Who is Madame Tussauds?
Millions and millions of people have flocked through the doors of Madame Tussauds since they first opened over 200 years ago and it remains just as popular as it ever was. There are many reasons for this enduring success, but at the heart of it all is good, old-fashioned curiosity.
The making of a Star
1761 Madame Tussaud is born Marie Grosholtz in Strasbourg.
1777 Marie models the famous author and philosopher, Francois Voltaire.
1780 Marie becomes art tutor to King Louis XVI’s sister and goes to live at the Royal Court in Versailles.
1789 On the eve of The French Revolution, Marie returns to Paris.
1793 Marie is imprisoned with her mother in the notorious Laforce Prison, Paris. On her release she is forced to prove her allegiance to the Revolution by making death masks of executed nobles and her former employers, the King and Queen.
1794 The French Revolution ends and Marie inherits Dr Philippe Curtius’ wax exhibition.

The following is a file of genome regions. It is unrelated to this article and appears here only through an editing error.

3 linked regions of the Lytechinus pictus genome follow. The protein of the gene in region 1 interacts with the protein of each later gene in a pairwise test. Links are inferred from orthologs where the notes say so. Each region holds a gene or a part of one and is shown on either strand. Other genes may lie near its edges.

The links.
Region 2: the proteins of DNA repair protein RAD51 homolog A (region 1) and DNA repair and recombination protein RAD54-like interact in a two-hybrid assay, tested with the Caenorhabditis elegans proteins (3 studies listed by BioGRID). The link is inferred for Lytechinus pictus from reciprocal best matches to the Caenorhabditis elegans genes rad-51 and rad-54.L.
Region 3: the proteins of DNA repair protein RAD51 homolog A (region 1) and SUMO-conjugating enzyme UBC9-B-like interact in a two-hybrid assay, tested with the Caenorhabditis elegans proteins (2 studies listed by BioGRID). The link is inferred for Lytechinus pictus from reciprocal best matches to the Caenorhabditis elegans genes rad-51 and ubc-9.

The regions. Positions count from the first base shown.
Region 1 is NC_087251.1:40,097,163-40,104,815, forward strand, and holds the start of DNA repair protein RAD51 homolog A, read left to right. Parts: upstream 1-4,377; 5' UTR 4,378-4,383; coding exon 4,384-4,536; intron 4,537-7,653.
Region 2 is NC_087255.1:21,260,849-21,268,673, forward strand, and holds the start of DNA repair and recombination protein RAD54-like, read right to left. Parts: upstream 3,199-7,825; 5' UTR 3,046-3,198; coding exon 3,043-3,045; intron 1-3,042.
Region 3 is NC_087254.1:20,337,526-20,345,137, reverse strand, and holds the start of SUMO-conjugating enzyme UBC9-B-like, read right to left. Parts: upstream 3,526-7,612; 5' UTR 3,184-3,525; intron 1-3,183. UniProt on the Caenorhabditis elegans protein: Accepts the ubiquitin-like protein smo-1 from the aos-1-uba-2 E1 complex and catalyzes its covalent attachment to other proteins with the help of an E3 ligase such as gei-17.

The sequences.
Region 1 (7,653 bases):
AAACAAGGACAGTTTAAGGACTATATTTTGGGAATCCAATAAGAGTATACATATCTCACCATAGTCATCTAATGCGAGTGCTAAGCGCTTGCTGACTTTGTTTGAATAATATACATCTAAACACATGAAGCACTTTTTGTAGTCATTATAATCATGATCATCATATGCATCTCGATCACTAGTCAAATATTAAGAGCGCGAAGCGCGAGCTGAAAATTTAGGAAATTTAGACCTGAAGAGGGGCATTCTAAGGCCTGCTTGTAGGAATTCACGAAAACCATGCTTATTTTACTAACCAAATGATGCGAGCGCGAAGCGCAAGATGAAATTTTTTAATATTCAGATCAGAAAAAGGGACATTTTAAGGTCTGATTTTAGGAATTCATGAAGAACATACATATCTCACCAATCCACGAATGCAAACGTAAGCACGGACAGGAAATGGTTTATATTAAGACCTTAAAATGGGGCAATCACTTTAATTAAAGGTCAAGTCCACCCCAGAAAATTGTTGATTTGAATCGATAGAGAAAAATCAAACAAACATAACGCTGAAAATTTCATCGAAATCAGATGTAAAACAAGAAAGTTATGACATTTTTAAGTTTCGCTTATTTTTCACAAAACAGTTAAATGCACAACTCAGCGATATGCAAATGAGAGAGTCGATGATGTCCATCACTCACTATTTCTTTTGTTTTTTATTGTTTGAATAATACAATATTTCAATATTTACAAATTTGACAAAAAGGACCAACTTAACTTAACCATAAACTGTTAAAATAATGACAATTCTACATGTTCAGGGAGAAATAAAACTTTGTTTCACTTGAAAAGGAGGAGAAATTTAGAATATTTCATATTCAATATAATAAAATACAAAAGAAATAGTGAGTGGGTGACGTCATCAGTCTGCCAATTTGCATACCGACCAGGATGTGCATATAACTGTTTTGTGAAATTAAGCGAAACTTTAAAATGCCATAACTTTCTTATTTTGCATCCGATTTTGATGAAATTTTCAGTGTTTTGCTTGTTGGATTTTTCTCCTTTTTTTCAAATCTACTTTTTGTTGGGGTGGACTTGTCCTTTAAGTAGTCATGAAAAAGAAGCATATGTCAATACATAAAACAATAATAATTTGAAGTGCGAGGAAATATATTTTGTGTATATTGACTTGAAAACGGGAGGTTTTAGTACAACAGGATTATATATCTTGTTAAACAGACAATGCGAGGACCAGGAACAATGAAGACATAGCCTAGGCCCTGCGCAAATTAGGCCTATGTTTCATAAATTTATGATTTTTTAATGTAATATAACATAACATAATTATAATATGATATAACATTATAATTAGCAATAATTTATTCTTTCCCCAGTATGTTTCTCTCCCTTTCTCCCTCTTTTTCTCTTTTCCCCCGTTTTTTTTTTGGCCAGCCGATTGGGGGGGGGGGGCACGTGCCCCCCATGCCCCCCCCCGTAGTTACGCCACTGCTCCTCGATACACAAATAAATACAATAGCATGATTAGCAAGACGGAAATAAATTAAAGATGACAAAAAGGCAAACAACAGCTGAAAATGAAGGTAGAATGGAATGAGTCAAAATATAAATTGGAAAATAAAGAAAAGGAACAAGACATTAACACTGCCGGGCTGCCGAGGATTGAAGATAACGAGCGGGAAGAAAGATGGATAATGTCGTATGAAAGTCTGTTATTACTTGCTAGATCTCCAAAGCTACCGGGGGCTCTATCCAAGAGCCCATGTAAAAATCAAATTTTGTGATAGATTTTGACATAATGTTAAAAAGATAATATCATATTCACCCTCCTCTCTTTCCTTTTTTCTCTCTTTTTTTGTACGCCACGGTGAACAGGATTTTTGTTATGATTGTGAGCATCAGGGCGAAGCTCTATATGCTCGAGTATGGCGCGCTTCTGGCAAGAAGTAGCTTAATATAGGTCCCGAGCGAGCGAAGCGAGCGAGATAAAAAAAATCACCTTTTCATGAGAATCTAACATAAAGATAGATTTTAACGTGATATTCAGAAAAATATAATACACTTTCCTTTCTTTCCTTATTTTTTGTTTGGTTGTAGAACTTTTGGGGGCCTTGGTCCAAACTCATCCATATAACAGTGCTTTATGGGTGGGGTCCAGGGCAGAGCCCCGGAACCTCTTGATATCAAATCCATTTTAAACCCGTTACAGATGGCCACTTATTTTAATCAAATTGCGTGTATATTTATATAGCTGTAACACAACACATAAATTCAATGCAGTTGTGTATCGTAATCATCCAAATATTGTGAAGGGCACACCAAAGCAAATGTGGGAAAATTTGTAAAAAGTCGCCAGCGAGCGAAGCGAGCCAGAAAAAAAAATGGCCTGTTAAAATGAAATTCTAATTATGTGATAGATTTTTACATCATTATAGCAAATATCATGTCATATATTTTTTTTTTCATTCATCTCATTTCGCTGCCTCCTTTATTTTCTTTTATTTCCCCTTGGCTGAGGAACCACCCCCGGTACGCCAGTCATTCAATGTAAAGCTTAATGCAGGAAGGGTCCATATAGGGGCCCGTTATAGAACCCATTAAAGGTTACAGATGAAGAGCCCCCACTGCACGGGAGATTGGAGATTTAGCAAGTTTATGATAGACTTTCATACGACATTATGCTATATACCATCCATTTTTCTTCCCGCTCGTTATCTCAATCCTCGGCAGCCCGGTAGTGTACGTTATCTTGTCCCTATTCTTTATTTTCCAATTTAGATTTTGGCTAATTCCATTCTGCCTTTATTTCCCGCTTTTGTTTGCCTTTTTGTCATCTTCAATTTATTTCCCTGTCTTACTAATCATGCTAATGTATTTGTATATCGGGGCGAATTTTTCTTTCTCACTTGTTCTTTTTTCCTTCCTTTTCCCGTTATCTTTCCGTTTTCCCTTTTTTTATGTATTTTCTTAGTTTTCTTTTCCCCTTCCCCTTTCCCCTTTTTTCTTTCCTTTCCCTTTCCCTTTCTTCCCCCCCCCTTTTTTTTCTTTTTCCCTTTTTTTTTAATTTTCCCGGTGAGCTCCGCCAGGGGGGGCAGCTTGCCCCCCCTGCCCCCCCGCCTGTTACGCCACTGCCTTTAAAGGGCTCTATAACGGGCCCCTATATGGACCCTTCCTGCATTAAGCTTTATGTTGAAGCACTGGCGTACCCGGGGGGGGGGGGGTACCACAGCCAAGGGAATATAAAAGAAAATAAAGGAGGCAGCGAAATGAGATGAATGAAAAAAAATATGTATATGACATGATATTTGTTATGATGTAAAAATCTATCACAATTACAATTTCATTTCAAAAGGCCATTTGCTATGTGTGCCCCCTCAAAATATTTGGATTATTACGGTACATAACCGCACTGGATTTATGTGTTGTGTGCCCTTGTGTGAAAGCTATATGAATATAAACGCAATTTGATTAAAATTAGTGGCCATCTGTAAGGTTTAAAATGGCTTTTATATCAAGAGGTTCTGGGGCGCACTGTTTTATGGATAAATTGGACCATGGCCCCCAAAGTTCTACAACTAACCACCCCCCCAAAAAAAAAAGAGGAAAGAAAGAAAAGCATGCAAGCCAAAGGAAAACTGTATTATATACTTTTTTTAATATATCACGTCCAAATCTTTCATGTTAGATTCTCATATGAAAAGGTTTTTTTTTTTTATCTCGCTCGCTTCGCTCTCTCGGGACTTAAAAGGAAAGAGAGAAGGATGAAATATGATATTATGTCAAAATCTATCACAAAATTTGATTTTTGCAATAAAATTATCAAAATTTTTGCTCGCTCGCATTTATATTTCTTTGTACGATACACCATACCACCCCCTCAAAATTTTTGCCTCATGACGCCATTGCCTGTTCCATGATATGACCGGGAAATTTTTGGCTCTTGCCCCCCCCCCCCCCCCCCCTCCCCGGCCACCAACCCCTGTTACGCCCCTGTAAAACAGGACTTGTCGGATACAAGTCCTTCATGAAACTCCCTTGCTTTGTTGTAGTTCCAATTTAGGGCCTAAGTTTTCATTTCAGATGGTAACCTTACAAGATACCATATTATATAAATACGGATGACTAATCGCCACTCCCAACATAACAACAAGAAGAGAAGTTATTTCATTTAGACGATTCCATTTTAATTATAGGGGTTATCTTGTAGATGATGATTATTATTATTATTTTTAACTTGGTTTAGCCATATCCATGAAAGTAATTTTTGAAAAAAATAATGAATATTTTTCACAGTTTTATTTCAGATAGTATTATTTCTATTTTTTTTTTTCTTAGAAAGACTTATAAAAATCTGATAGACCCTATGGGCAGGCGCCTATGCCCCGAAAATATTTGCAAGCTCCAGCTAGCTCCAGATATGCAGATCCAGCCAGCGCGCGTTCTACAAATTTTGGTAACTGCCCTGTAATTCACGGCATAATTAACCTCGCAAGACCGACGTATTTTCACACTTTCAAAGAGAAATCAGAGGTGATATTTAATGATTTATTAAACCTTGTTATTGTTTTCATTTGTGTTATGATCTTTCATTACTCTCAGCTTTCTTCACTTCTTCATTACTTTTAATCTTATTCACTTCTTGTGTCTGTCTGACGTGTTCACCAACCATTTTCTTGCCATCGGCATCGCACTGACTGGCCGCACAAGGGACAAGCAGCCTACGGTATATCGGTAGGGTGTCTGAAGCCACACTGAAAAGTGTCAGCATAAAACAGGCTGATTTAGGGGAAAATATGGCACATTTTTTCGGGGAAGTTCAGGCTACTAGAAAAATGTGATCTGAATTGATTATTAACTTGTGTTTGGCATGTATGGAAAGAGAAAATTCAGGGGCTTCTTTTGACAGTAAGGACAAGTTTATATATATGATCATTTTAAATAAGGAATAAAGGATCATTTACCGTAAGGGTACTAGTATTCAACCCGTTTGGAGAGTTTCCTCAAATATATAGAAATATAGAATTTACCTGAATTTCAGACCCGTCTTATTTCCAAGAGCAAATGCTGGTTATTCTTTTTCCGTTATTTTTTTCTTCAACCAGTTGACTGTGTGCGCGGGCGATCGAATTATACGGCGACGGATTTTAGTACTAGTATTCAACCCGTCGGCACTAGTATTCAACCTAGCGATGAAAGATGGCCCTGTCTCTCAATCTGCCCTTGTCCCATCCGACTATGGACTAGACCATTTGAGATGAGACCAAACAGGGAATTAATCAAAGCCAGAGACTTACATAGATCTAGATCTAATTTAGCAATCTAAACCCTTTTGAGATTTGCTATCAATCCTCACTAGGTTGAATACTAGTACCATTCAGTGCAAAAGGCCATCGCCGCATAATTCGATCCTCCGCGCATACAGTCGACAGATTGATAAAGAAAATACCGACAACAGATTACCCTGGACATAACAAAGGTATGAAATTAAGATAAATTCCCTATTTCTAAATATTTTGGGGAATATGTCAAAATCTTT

1795 Marie marries François Tussaud.
Bringing history to Britain
1802 Madame Tussaud takes her exhibition on tour to the British Isles, leaving behind her husband.
1835 With her sons, Madame Tussaud establishes a base in London at ‘The Baker Street Bazaar.’
1846 : Punch Magazine coins the name Chamber Of Horrors for Madame Tussaud’s ‘Separate Room’, where gruesome relics of the French Revolution are displayed.
1850 : Madame Tussaud dies.
A historic attraction is born
1884 : Marie’s grandsons move the attraction to its current site on Marylebone Road
1925 : The attraction is devastated by fire.
1928 : Restoration is completed with the addition of a cinema and restaurant.
1940 : Madame Tussauds is struck by a German World War II bomb destroying 352 head moulds, and the cinema.